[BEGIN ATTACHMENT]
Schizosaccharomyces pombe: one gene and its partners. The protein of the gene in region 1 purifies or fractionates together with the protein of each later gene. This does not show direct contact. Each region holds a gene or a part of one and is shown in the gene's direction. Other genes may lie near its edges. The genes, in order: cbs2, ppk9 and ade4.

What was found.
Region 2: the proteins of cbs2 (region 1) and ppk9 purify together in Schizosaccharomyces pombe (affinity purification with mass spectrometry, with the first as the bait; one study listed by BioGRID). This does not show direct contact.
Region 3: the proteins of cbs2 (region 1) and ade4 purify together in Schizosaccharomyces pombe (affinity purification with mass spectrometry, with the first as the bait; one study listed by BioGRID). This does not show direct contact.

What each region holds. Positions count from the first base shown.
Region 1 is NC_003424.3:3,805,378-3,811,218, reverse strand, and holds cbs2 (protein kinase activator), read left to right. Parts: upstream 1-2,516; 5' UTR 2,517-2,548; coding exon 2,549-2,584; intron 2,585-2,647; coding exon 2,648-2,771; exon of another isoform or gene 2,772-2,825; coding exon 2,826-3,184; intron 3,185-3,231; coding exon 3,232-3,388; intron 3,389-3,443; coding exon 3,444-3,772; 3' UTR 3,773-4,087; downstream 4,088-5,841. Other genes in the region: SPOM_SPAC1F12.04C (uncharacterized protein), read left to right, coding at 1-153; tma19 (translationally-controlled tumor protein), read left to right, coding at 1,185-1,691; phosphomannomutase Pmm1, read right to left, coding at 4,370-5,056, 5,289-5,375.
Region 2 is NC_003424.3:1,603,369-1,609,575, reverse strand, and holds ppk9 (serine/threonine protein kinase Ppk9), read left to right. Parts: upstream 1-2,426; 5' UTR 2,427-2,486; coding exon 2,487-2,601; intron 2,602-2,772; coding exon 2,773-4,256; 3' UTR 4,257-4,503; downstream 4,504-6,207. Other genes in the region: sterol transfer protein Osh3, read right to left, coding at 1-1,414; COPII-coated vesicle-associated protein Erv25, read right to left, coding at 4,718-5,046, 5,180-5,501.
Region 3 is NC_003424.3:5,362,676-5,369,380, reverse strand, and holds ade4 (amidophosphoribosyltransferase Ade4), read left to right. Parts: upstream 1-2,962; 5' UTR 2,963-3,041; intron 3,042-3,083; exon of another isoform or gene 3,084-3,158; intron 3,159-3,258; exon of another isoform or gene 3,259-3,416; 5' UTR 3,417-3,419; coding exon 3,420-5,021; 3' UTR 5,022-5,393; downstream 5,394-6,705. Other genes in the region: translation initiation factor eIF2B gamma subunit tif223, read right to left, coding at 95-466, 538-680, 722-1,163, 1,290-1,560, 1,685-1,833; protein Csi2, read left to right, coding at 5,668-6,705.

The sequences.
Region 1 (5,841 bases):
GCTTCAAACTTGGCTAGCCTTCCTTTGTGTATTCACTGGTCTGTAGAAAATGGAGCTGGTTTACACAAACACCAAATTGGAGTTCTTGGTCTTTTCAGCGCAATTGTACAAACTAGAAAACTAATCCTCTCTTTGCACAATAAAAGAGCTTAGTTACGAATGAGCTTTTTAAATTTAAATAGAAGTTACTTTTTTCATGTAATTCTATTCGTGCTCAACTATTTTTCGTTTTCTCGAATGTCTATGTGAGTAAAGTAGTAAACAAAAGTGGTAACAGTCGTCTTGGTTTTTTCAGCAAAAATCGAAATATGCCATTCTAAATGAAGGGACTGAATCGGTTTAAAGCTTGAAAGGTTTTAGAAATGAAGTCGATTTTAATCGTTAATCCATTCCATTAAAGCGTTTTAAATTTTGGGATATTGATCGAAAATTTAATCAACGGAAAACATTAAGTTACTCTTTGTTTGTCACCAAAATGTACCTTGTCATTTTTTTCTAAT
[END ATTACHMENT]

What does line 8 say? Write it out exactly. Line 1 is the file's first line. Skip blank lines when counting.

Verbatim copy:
Region 3 is NC_003424.3:5,362,676-5,369,380, reverse strand, and holds ade4 (amidophosphoribosyltransferase Ade4), read left to right. Parts: upstream 1-2,962; 5' UTR 2,963-3,041; intron 3,042-3,083; exon of another isoform or gene 3,084-3,158; intron 3,159-3,258; exon of another isoform or gene 3,259-3,416; 5' UTR 3,417-3,419; coding exon 3,420-5,021; 3' UTR 5,022-5,393; downstream 5,394-6,705. Other genes in the region: translation initiation factor eIF2B gamma subunit tif223, read right to left, coding at 95-466, 538-680, 722-1,163, 1,290-1,560, 1,685-1,833; protein Csi2, read left to right, coding at 5,668-6,705.